Return of killer diseases blamed on ‘WholeFoods mums’ who refuse to vaccinate their children:
“It’s the WholeFoods mums; you’re trying to be organic, you’re trying to do the right thing for your kids and all of a sudden you’re like, ‘Well, do I need to inject these things? Is it really a risk?”
Hey, I resent that. I’m all for whole foods. I’m also all for following my kids’ vaccination schedules and twice-yearly visits to the dentist.
I got to sit down and watch a bit of What the Health while nursing Eliza down for a short nap this afternoon. Here are some thoughts from other people over the claims made in the documentary.
I had a lot more to say about this and our mostly plant-based, real food diet at home, but it’s too preachy, and I hate being preached at (ask my born-again mum). It’s like there’s a Church of Vegan and while I regularly attend, I don’t want to say too much about it because evangelical vegans really annoy me.
Just eat real food, mostly plants. Your gut will thank you.
A recent conversation with a friend has been centred around food and meals, as she has realised that her daughter has a number of food allergies. Having dealt with this already with Eliza (they do not have the same allergies), and with our push to maximise plant-based whole food at home, I was telling her as much as I could remember about diet and plant-based sources of protein, calcium, etc.
And I then realised, Hey, I actually know a lot about food. Not I-can-answer-questions-on-Mastermind knowledge, but it’s a buttload more than before, when my only interest was how it tasted.
We semi-gatecrashed a birthday party (my sister’s kids were invited).
Blowing bubbles, originally uploaded by Andrea See.
Raaaar!, originally uploaded by Andrea See.
The mini bouldering wall was much more fun.
Not remotely interested in her sister’s school sports day, originally uploaded by Andrea See.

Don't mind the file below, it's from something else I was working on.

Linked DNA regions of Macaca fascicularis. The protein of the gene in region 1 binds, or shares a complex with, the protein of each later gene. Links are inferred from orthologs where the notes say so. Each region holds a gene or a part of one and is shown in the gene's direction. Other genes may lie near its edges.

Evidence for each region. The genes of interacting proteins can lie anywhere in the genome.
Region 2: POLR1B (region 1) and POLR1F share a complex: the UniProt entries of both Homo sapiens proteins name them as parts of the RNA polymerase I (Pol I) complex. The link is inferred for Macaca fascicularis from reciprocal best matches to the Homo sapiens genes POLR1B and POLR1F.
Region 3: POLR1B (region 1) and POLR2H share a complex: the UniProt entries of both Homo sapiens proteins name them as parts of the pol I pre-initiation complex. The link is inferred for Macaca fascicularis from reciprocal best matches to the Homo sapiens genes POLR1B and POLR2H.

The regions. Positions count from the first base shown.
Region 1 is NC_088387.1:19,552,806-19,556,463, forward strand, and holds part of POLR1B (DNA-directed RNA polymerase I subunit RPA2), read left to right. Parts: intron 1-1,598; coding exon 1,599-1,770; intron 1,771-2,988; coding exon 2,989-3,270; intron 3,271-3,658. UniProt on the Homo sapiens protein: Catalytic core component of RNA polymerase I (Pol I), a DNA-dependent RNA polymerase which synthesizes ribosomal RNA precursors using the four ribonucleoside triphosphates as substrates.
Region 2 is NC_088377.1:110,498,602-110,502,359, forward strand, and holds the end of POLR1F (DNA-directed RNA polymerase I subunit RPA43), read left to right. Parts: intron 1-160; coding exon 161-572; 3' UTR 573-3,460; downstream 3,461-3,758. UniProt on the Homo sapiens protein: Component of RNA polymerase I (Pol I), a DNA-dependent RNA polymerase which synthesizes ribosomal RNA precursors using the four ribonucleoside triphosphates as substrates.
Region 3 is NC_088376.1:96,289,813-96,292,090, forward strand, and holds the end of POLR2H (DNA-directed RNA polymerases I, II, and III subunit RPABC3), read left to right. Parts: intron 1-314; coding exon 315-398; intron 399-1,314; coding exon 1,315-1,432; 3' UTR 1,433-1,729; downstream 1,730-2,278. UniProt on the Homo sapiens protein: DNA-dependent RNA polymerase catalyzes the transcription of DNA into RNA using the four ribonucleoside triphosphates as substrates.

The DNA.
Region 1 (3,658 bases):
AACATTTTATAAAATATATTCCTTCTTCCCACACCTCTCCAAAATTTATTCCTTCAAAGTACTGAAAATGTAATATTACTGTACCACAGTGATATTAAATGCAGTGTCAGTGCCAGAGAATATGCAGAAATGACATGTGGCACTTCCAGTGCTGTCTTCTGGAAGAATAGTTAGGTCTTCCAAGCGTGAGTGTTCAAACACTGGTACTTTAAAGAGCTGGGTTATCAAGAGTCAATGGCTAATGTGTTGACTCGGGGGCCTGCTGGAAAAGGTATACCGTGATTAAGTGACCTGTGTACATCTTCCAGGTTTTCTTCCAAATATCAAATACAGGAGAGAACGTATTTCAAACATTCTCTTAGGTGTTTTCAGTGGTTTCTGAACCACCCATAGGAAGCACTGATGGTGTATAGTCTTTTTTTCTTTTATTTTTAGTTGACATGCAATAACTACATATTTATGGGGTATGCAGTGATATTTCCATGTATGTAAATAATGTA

Four things we could do to make the biggest impact, as individuals, to combat climate change:
“We found there are four actions that could result in substantial decreases in an individual’s carbon footprint: eating a plant-based diet, avoiding air travel, living car free, and having smaller families. For example, living car-free saves about 2.4 tonnes of CO2 equivalent per year, while eating a plant-based diet saves 0.8 tonnes of CO2 equivalent a year.”
If you can (you know, based on where you live or work), you should give up the car. Just hire one when needed. It’s completely doable.
Anne wanted a fairy garden a couple of months ago. We sowed some chia seeds because we have loads. It didn’t sprout for days, then they suddenly appeared, and now we have a bloody forest of the stuff. Neil quite liked it, but I found it a little too bitter as they got bigger. So I made pesto.
Spinach (I used frozen as that’s what I’ve got)
Extra virgin olive oil
There are no quantities as I just bodge everything. This pesto is dairy-free and vegan. Pine nuts are seeds, so it’s also nut-free (Eliza is allergic to nuts).
Start by putting the spinach and chia sprouts in the food processor and turning it on. Slowly add the rest of the ingredients to taste.
If you enjoy watching people who think they’re being oh-so-clever metaphorically self-immolate, does that give you a) dictatorial tendencies; or b) a massive case of schadenfreude?